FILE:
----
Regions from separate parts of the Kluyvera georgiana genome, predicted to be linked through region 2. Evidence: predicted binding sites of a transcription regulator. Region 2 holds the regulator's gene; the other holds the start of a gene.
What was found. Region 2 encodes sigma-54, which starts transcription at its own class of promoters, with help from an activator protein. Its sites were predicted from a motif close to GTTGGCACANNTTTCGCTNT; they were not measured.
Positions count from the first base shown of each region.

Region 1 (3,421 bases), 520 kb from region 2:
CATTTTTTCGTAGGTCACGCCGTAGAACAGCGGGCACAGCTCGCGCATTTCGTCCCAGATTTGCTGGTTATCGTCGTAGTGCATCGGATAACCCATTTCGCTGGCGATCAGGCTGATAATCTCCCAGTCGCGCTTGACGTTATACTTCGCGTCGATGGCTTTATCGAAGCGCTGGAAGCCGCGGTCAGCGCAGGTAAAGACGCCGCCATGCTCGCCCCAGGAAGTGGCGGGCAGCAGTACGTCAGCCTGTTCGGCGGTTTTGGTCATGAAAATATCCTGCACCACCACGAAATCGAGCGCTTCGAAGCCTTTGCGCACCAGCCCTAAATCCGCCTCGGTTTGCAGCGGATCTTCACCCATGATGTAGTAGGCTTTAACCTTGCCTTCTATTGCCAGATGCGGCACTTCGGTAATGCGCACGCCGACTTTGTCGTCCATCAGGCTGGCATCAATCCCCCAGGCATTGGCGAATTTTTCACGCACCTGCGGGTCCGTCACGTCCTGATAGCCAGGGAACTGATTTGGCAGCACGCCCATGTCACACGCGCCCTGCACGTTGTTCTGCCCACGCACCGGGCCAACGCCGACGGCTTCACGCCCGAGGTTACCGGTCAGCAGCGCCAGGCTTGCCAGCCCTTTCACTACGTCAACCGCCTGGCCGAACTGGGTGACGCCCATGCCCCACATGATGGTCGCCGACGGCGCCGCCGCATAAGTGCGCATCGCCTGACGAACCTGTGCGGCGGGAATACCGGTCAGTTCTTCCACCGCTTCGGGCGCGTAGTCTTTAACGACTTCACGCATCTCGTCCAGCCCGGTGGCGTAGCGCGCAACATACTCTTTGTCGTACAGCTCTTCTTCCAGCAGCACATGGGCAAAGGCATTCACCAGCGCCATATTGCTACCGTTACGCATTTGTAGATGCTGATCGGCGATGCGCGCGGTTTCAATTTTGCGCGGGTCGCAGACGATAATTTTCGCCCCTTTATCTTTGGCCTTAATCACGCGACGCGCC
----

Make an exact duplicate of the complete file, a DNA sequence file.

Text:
Regions from separate parts of the Kluyvera georgiana genome, predicted to be linked through region 2. Evidence: predicted binding sites of a transcription regulator. Region 2 holds the regulator's gene; the other holds the start of a gene.
What was found. Region 2 encodes sigma-54, which starts transcription at its own class of promoters, with help from an activator protein. Its sites were predicted from a motif close to GTTGGCACANNTTTCGCTNT; they were not measured.
Positions count from the first base shown of each region.

Region 1 (3,421 bases), 520 kb from region 2:
CATTTTTTCGTAGGTCACGCCGTAGAACAGCGGGCACAGCTCGCGCATTTCGTCCCAGATTTGCTGGTTATCGTCGTAGTGCATCGGATAACCCATTTCGCTGGCGATCAGGCTGATAATCTCCCAGTCGCGCTTGACGTTATACTTCGCGTCGATGGCTTTATCGAAGCGCTGGAAGCCGCGGTCAGCGCAGGTAAAGACGCCGCCATGCTCGCCCCAGGAAGTGGCGGGCAGCAGTACGTCAGCCTGTTCGGCGGTTTTGGTCATGAAAATATCCTGCACCACCACGAAATCGAGCGCTTCGAAGCCTTTGCGCACCAGCCCTAAATCCGCCTCGGTTTGCAGCGGATCTTCACCCATGATGTAGTAGGCTTTAACCTTGCCTTCTATTGCCAGATGCGGCACTTCGGTAATGCGCACGCCGACTTTGTCGTCCATCAGGCTGGCATCAATCCCCCAGGCATTGGCGAATTTTTCACGCACCTGCGGGTCCGTCACGTCCTGATAGCCAGGGAACTGATTTGGCAGCACGCCCATGTCACACGCGCCCTGCACGTTGTTCTGCCCACGCACCGGGCCAACGCCGACGGCTTCACGCCCGAGGTTACCGGTCAGCAGCGCCAGGCTTGCCAGCCCTTTCACTACGTCAACCGCCTGGCCGAACTGGGTGACGCCCATGCCCCACATGATGGTCGCCGACGGCGCCGCCGCATAAGTGCGCATCGCCTGACGAACCTGTGCGGCGGGAATACCGGTCAGTTCTTCCACCGCTTCGGGCGCGTAGTCTTTAACGACTTCACGCATCTCGTCCAGCCCGGTGGCGTAGCGCGCAACATACTCTTTGTCGTACAGCTCTTCTTCCAGCAGCACATGGGCAAAGGCATTCACCAGCGCCATATTGCTACCGTTACGCATTTGTAGATGCTGATCGGCGATGCGCGCGGTTTCAATTTTGCGCGGGTCGCAGACGATAATTTTCGCCCCTTTATCTTTGGCCTTAATCACGCGACGCGCC